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Mboya, gifted politician who was always out to get his way.

On May 8, 1969, Mr Tom Mboya, Kenya's Minister for Economic Planning who was assassinated exactly 50 years ago, arrived at the US State Department to confer with Vice-President Richard Nixon. Those present thought the meeting would last only 30 minutes, since Mboya was scheduled to give an address and also receive an honorary doctorate degree at Howard University, where students and dignitaries were already waiting for him.

CLEAREST THINKERS Instead, the meeting took an hour, with Mr Mboya strongly criticising America's policy towards Africa. According to a transcript of the meeting, after finishing his harsh criticism he apologised to Mr Nixon saying, "I trust that I have not spoken too frankly and too candidly with regard to my criticism of your policies.

" Nixon replied by wondering whether he would have been "as dispassionate, as moderate, and as reasonable" as Mboya, were he to find himself in a similar situation. At that point Mr George Hauser, who had accompanied Mr Mboya to the meeting, interrupted Mr Nixon, telling him that they were late and had no means of getting to Howard University.

"That's alright. I am late for an appointment too.

I'll drive you to Howard," Mr Nixon replied. And that is how Mboya and his friends, Mr William Scheinman, and Mr Hauser, found themselves driving with Mr Nixon to Howard in the VP's official limo.

Three days later, while addressing the President's Committee on Government Contracts at the Sheraton Hotel in Washington DC. Mr Nixon referred to his meeting with Mr Mboya saying, "On Saturday, I had a very important visitor from Africa.

Of the various leaders of the world who have come to my office, and whom I have met in other countries in the last five or six years, he is one of the ablest, one of the clearest thinkers of any it has been my privilege to meet." Mr Nixon's remarks were just among the many accolades Mr Mboya received throughout his life as a politician and trade unionist.

From the time he became conscious of African nationalism in 1952, Mr Mboya greatly influenced African politics such that, and at the time of his death, he was lauded as one of Africa's six most outstanding leaders. Mr Mboya's rise from a sanitary inspector to such an acclaimed figure at the age of 29 is remarkable, even by today's standards.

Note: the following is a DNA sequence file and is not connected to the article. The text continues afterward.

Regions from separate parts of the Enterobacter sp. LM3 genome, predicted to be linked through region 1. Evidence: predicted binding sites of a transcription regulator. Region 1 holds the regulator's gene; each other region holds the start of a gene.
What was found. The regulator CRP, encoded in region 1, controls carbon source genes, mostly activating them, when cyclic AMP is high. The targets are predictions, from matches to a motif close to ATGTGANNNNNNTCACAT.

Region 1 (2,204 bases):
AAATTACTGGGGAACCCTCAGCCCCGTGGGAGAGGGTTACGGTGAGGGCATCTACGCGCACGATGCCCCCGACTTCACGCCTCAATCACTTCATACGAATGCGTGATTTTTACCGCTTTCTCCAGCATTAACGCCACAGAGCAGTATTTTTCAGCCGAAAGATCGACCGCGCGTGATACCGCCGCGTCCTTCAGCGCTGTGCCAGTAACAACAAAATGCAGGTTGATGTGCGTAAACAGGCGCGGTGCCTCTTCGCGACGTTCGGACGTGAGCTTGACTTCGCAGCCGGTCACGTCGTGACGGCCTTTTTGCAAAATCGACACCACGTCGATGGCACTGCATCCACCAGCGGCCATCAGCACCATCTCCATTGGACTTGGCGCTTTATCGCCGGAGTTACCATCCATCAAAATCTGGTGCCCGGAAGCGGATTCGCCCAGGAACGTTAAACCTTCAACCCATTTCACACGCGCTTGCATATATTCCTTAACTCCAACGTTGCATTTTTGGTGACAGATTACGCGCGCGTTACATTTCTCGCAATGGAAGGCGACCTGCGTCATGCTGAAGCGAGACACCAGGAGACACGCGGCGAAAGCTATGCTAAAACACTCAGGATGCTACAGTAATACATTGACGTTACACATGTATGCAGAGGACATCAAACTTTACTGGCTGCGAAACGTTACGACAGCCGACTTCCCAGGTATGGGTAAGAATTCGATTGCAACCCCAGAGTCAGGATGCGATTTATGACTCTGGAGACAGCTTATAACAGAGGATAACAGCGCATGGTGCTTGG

He started in the trade union movement, which was still in its infancy in East Africa, before later joining the Kenya African Union (KAU), then the only African political organisation. LEADERSHIP VACUUM The arrest of senior trade unionists and KAU leaders in 1952 on allegations of having connections with the Mau Mau rebellion, created a leadership vacuum, which Mr Mboya filled perfectly.

With his charisma and organisational ability, he quickly established himself as the dominant African nationalist. He took charge of the Kenya Federation of Registered Trade Unions (KFRTU), which he later transformed into the Kenya Federation of Labour (KFL).

With all African political parties having been banned, KFL became the only channel through which Mr Mboya could agitate for the freedom of Africans. In his fight for African causes, he applied one rule of thumb which he stated as: "Always stay on the offence.

Never on the defence. When you make a mistake, say yes we made a mistake.

Never allow yourself to be put in a position with your back against the wall trying to fight." He would set targets and pursue them with unrelenting brashness until he succeeded.

In 1956, while studying in England, he made his first major public expression of his political goals in a pamphlet, The Kenya Question: An African Answer" which was published by the Fabian Bureau. In it he demanded "self government on a basis of undiluted democracy with universal suffrage on a common roll.

" By 1958, he had pinned a notice on his office door stating his targets as "Common roll by 1960, complete independence by 1964." He did achieve this, for a common roll was introduced in 1960, and Kenya became a republic in 1964. In 1957, he joined the Legislative Council as the representative for Nairobi after defeating Mr Argwings Kodhek. As a legislator, his easy wit and repartee against the white establishment during debates, his ability to use the elegant put-down, and his willingness to do his homework well, all indicated that he was a natural parliamentarian.

His good looks, good command of English and polished social behaviour also made him a ladies' man. At one point the Director of Intelligence wrote, "One of the most striking things about his personality is that he has been able to maintain so many European girlfriends.

" DEFEATING TRIBALISM The period leading to the February 1961 General Elections presented the biggest threat to Mboya's political position in pre-independence Kenya. He described it as the most difficult struggle of his political life.